Indian policy makers are fond of defining the country's energy security in terms of the three A's of Availability, Access, and Affordability. Of these the last two are anyway contingent upon the first - if primary fuels are not available, then access or affordability are no better than Mungerilal ke Sapne. Caught in these dreams, the B stands for a Bubble - cabined, cribbed and confined by four Cs that hem in our poor policy makers like four formidable walls. What are the four Cs threatening not just our energy security but also the future growth of the country? The First C (no prizes for guessing) denominates Coal - the one resource we have so much and yet so little of - our big insurmountable Coal Wall. Coal is the single biggest fuel source in India accounting for half its total energy use. It produces two thirds the country's electricity. Yet one of the lowest figures for per capita availability of electricity (900 KWH) leaves one third of the population with no access and the remaining with extremely questionable access to power. Trailing far behind in the growth of infrastructure and manufacturing, can India ever hope to become a global economy without a four-fold increase in the availability of electricity? Can that happen without coal? Even in the most optimistic scenario, should coal production reach the level of 795 MT by the end of the XII Plan, we are left with a gap of 185 MT in the terminal year of the XII Plan, a gap which can only be met by importing more. Imports bring us smack against the Second C - the Current Account Deficit that constitutes the Fiscal Wall our FM unfailingly confronts each budget. The Fiscal Wall that makes it impossible to plan beyond the immediate here and now, severely restricting the room to manoeuvre that our elephantine democracy needs. India imports 76% of its oil, 34% of its gas and 20% of its coal. Its energy imports last year exceeded $130 billion or 26% of its import bill of $ 490 billion. By the end of the 12th Plan India's energy imports could be $150-$160 billion. One can understand the need for oil imports, for gas imports or uranium imports. But, with the fourth largest coal reserves in the world, why should India need to import coal - especially thermal coal? Because every time we scour the international market for fuel imports, our companies invariably run against the third C - the Great Wall of China. It is a wall we confront and compete with in every sphere whether it be export markets or natural resources such as oil, gas, coal, cadmium, uranium. China's phenomenal growth has been fuelled almost entirely by coal. This is a country with double our coal reserves but six times our production. With these levels of production, China now plays international markets, switching between domestic and imported coal depending on where the price advantage lies. India struggling with sheer availability, remains a price taker, at the mercy of international markets. So last month, sights fixed on COP 15 and plunging coal prices, after having built the world's largest coal fired capacities, what does China do? The NDRC declares it intends to ban from 2015 the burning of coal with an ash content greater than 16 per cent or sulphur content of more than 1 per cent in booming eastern cities that are now the focus of its fight against air pollution. India burns coal having an ash content of 45%. This is where we find ourselves running up against the Fourth C, the Climate Wall - increasingly strident voices demanding that countries like China and India clean up their act and take action to drastically reduce emissions. Post 1992, following the Rio Earth Summit, in what was an unprecedented grab of global carbon space, China effectively used the following two decades - the post Rio slack - to build up the largest ever coal fired capacity in the world. If there was one late last night coal train leaving the station in 1992 - China clambered onto it. We missed it. Now as the times comes to negotiate a deal for the post Kyoto framework China sits pretty, secure in the knowledge that the carbon intensity of its hitherto runaway growth can only come down. With the NDRC cracking down on the kind of coal that China is willing to burn, one can rest assured that with time China will be less of a willing accomplice of ours in future Climate talks. So India's strategy of hanging on to China's coat tails in climate negotiations may not yield dividends for very long. Meanwhile, the shale gas boom in the United States is seeing a more aggressive votary for climate action emerge across the Atlantic. We are therefore headed for a situation where, if not in Paris, then sooner rather than later, India is going to find itself increasingly isolated on the climate front. We should not be surprised to hear far stronger voices arguing that available resources of coal should by international fiat be declared un-burnable. So this is where we stand. The three precious A's of Energy Security trapped and confined within the confines of our CAD, the global competition for resources with a China that has arrived, the looming constraints on coal because of climate change - all mocking our inability to have propelled our economy on the only fuel resource we actually had plenty of. When you have four insurmountable walls you do not go about breaking them armed with a bubble. Yet all we have is a bubble. The bubble is the hyper-inflated notion, ballooned out of all proportion- that has been constructed around the 'ownership" of resources. We hear it debated endlessly. Reams and reams have been written in judgments by the Supreme Court, in painstakingly voluminous reports by the CAG, and in much ink spilt in editorial columns - all saluting the ownership of precious natural resources vesting with the people of the country. Legalistically speaking, the people are indeed, as a collective, (unlike the US where they do the same as individuals) indisputable owners of the country's oil, its gas, its coal, its minerals, its sand, and its spectrum. The problem is that in all the legal obfuscation around ownership we have even managed to confuse the distinction between a reserve and a resource. Mineral reserves are by themselves valueless. Coal reserves buried deep underground, whether un-discovered - or un-extracted - have zero value.- incapable of conferring even an iota of benefit upon their owner - the people of this country. Ownership only confers benefit through a process of discovery, establishment, and production. The mineral must first be discovered and appraised in order to be established as a reserve; it must then be efficiently extracted so that it is commercially viable; and finally it must be used in the most productive way to derive maximum value through its best possible use in the economy. Only upon the efficient, completion of all these processes does it qualify to be classified as a resource that has economic value. All these steps need investments, they need technology, and they need human ingenuity and entrepreneurship. Only those entities that can best combine these will confer maximum value upon resources in ways that bring maximum benefit to the economy and therefore to the people of the country. The corollary to that being that any natural resource if extracted or used inefficiently only has negative value and will do more harm than good for its owner. So the very shrill and contentious sabre-rattling on natural resources indulged in by their Hon'ble Lordships and the CAG reminds one of Don Quixote riding his ass in full battle armour - only to tilt at windmills. The errors of yesterday if uncorrected are bound to become tomorrow's blunders. And the Supreme Court has been absolutely right in highlighting these. The primary error lay in the half-hearted amendments made to the Coal Nationalization Act - the last coming as recently as 2012. Let us correct them and get on with serious policy action before we lose both time and hope. The fixes for the errors ultimately must lie with the executive and the legislature, not with the judiciary. To begin with, let us for God's sake get rid of our distrust of markets. We must shun any short term fixes that are surreptitiously in bed with allocations and quotas. Resources are best allocated by efficiently functioning, well regulated markets rather than by Government committees rationing fuel linkages of never to be produced coal reserves. In all the hype and hyperbole about what to do with coal blocks, the plain fact is that the real danger lies in our coal reserves turning valueless for the country, of no benefit to the owner - the people of the land. They will be value less if we don't extract them, they will be valueless when rendered un-burnable by climate action a few decades from now. Having missed one train already, are we now going to squabble at the bus stop and miss the last bus as well? If we do, the promised Achhe Din may meet the same fate as met by one other well-known King of Good Times. Courtesy: India Today, October 24, 2014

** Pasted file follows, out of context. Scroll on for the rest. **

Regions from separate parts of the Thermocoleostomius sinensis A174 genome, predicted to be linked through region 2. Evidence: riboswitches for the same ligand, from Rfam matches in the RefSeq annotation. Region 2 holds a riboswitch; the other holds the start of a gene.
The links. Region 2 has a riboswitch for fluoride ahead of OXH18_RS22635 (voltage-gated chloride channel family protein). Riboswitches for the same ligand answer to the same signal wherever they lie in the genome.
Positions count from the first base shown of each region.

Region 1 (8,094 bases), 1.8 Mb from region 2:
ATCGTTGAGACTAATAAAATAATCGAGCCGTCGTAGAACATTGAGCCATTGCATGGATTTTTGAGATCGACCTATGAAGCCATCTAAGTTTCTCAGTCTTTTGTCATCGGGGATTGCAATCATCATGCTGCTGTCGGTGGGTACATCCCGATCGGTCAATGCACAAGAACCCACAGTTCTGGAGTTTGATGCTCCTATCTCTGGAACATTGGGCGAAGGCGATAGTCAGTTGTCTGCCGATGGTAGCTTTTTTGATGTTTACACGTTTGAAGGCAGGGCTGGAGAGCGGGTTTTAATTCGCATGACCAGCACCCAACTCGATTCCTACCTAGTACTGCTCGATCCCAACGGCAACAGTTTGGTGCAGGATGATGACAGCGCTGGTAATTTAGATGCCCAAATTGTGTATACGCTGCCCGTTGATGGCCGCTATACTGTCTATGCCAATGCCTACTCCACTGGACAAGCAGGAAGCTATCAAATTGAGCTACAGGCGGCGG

The views expressed above belong to the author(s). ORF research and analyses now available on Telegram! Click here to access our curated content — blogs, longforms and interviews.


Sunjoy Joshi

Sunjoy Joshi

Sunjoy Joshi has a Master’s Degree in English Literature from Allahabad University, India, as well as in Development Studies from University of East Anglia, Norwich. ...

Read More +